Over the course of this quarter I believe I have significantly improved my critical writing skills and hypertext writing in general. In the beginning of the year I really had no clue what a hypertext was, if you don’t believe me you can just look at my first project. Now that we are nearing the end of the quarter I have come to realize that hypertext writing includes creating pages that start with the main subject of your argument or topic and dive deeper into the specifics by linking pages internally so as to create a network of information and discussion.
My first project in itself was unsuccessful, but the obvious failures made me realize what I was doing wrong. I didn’t change much from my proposal to my first draft all the way through my final draft because I wasn’t really sure what I was making. Both the writing and design aspects were low. It doesn’t feel like a complete site because each page is focused on one part and does not contribute to the site as a whole. The navigation is lacking as well. It’s not easy to navigate throughout the entire site and I do not put less important pages deeper into the site.
My second project was more successful in design and writing. The writing is brief and highly informational, and the design is consistent and the internal links allow the site to be navigated quite well. However the site has some major flaws. The navigation bar on the bottom of the page is too large and overwhelms the text and the topic itself is unsuccessfully vague. I have succeeded in making a hypertext that is navigable and informational, but the broad topic keeps me from interesting readers. Unlike the first site, this site changed a lot throughout the process of creating it. The proposal and first draft are similar, but the following drafts lead me in so many different directions that I never really narrowed in on one aspect of my topic.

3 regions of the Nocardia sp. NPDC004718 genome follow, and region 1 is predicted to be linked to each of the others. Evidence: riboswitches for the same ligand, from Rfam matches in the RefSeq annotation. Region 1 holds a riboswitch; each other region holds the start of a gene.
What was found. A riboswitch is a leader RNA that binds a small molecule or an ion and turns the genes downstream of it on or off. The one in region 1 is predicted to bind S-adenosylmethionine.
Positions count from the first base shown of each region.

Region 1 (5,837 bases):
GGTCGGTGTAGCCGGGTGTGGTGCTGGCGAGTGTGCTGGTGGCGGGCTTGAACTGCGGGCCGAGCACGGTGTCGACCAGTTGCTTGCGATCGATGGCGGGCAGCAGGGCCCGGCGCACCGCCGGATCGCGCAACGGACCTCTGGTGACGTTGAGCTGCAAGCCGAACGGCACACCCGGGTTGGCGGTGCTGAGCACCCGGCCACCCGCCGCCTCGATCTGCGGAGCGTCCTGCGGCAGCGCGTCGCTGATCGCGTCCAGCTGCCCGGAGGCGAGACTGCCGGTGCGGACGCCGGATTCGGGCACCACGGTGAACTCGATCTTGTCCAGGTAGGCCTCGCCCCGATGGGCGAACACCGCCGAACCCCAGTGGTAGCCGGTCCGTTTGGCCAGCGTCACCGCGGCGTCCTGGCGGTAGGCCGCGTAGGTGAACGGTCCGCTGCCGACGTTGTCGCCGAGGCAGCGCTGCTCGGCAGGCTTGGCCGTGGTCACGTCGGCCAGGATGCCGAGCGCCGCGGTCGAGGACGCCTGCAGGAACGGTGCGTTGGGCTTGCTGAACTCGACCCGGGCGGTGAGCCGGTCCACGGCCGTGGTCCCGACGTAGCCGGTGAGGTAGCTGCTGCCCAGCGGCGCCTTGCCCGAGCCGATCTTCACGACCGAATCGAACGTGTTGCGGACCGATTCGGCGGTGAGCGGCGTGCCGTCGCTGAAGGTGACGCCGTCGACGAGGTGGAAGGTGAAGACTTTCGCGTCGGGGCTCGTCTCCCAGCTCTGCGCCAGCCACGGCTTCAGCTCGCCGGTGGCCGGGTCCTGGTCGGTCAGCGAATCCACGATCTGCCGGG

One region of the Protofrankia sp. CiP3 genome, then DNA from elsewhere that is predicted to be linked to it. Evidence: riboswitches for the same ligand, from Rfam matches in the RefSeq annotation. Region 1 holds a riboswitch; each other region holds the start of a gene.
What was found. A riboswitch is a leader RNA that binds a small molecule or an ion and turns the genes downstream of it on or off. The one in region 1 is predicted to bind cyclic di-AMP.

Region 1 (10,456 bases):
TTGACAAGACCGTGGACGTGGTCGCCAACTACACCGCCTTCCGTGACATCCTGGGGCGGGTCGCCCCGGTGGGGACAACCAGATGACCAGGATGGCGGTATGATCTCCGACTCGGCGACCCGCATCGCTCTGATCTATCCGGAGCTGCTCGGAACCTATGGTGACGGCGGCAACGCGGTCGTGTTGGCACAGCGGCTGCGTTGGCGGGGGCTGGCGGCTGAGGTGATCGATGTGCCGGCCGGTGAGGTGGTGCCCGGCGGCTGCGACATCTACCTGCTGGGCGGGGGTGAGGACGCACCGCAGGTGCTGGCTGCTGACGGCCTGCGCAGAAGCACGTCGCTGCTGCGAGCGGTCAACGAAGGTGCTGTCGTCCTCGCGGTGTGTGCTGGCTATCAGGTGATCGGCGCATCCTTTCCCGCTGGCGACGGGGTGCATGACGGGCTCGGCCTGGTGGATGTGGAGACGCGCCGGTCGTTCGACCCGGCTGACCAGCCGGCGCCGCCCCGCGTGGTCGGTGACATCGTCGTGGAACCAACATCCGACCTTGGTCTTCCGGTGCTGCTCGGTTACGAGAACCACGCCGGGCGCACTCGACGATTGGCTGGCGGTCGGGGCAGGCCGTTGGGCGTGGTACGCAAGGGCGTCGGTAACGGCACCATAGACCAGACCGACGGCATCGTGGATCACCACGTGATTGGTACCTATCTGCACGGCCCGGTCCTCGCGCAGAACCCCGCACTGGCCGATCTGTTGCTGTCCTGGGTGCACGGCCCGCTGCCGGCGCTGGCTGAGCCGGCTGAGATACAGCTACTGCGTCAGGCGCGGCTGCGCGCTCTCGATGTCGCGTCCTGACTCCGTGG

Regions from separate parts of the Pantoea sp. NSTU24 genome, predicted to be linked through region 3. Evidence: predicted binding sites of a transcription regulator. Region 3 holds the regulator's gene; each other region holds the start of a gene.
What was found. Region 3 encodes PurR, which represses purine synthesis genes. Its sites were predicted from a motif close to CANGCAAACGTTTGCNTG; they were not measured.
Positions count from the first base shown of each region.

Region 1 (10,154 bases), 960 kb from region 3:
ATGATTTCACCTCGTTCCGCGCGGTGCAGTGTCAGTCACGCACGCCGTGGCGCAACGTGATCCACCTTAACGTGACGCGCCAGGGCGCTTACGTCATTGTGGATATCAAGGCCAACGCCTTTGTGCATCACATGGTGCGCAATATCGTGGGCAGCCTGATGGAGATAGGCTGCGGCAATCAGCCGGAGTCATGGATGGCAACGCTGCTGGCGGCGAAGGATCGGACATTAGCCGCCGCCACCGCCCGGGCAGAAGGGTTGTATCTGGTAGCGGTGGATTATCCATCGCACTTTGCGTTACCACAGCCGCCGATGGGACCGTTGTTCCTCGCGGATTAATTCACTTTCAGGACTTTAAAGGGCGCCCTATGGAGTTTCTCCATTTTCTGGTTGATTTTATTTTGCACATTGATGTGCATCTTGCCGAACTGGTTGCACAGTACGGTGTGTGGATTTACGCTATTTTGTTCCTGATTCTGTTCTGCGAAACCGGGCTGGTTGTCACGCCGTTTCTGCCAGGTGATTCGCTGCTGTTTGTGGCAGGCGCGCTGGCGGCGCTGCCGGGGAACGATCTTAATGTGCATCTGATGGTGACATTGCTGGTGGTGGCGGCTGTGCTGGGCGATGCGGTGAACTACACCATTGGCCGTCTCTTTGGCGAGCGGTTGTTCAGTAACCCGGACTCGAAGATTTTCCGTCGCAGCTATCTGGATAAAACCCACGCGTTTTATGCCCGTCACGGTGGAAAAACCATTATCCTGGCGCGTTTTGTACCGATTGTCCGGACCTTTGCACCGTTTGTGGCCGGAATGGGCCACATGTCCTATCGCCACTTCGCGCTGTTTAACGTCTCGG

My final project for the fall quarter was the most successful out of all three. For this project I wanted something more professional in both design and content. The writing was greatly affected by the research and novels we read in class. This is where my writing and critical thinking intertwine. I tried to incorporate and criticize the research I found on my topic, while adding my own opinion on the relation between hours and education with my original contribution of interviews conducted with two former retail workers. The site is easily navigable with internal links and two side bars. Unlike the second project, I was able to narrow in on an interesting aspect of my topic by keeping the most relevant pages on top and the less relevant pages deeper in the site. I think the review of literature and annotated bibliography was helpful in that they gave me a starting point for what I would eventually turn into an interesting topic. Likewise the color schemes and writing columns give the site a more professional look than my other two projects. In design I drew from Kelli Ryan and Bonnie Given. For the linear essays and writing content I looked at Aldo’s sites.
I think what I learned most successfully was the writing aspect of a hypertext. I learned to interest the reader with narrower information on a topic then general information can be found deeper in the site. My design sense was also more successful in that my final project is much cleaner than the first two. The navigation is much clearer and the pictures and side bars compliment the writing instead of overwhelming it.
My final project consists of thirteen webpages, averaging two external links per page, plus two navigation bars both with three different links. There are seven external links on the site. It includes 2,507 of my own words and 1,754 words of a printable essay. There is an 8 item annotated bibliography with 6 links to library sources and 2 to web sources.